The South challenges globalization

Published on Pambazuka News, by Samir Amin, April 4, 2012.

The increased strength of emerging countries of the South confronts the challenges of contemporary globalization.

The current situation finds the decline of old centers (USA, Europe and Japan), in crisis, in opposition to the impetuous growth of emerging countries (China and others). There are three options: the current crisis spreads to the emerging countries and seriously hinders their development; they nevertheless continue to grow and lead to a revival of capitalism, more focused on Asia and South America; the development of emerging countries deconstructs globalization as it is now and produces a truly polycentric world in which they will combine and confront, progressing towards democratic and popular alternatives and violent restorations.   

The most popular thesis argues that the victories of the anti-imperialist struggles of the past have paved the way not for socialism, but for a new rise of capitalism. The main argument of my criticism of this view stems from the finding that the historical capitalist model, which is now considered the exclusive model, was established from its beginning based on the production and reproduction of global polarization. This feature is itself the product of the mass expulsion of the peasantry from the land, upon which capitalism’s expansion was founded. This model was sustainable only because the safety valve of mass immigration to the Americas allowed it. Reproduction of this same model is strictly impossible for the peripheral countries today – they comprise nearly eighty percent of the world population with almost half of it rural – five or six Americas would be needed to “catch up by imitation” … //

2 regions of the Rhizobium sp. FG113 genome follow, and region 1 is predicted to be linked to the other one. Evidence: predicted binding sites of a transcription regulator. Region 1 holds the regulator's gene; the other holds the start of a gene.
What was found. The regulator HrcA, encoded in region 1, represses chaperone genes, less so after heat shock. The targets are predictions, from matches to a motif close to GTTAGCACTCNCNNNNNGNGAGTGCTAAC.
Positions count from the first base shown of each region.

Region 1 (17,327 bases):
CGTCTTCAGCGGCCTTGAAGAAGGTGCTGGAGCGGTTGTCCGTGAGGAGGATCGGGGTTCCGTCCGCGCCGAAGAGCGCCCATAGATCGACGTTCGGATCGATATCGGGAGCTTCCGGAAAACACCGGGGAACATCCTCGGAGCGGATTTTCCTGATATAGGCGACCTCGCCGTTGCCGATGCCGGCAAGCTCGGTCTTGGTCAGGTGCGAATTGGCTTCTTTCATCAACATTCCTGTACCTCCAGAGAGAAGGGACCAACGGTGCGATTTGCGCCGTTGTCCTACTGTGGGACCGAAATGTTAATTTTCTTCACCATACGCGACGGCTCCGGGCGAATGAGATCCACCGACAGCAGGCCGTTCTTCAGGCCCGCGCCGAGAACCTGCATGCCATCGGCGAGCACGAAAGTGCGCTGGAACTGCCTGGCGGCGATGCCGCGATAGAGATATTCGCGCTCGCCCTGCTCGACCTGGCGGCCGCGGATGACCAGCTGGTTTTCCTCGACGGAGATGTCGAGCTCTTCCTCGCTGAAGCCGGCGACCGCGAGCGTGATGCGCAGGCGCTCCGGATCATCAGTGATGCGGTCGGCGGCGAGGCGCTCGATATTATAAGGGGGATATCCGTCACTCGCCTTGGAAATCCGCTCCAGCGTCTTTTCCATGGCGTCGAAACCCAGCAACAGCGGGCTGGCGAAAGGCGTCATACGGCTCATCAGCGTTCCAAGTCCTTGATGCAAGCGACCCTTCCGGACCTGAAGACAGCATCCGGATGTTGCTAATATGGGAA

… THE ALTERNATIVE – TOWARDS A NEW WAVE OF INDEPENDENT INITIATIVES OF THE SOUTH:

The terms in which the challenge is to be analyzed must consider three views of reality: peoples, nations and states.

It is possible to construct a hegemonic bloc made up of different dominated and exploited classes, a bloc alternative to the one that allows the reproduction of the system of domination of imperialist capitalism, exercised through the comprador hegemonic bloc and the state devoted to its service.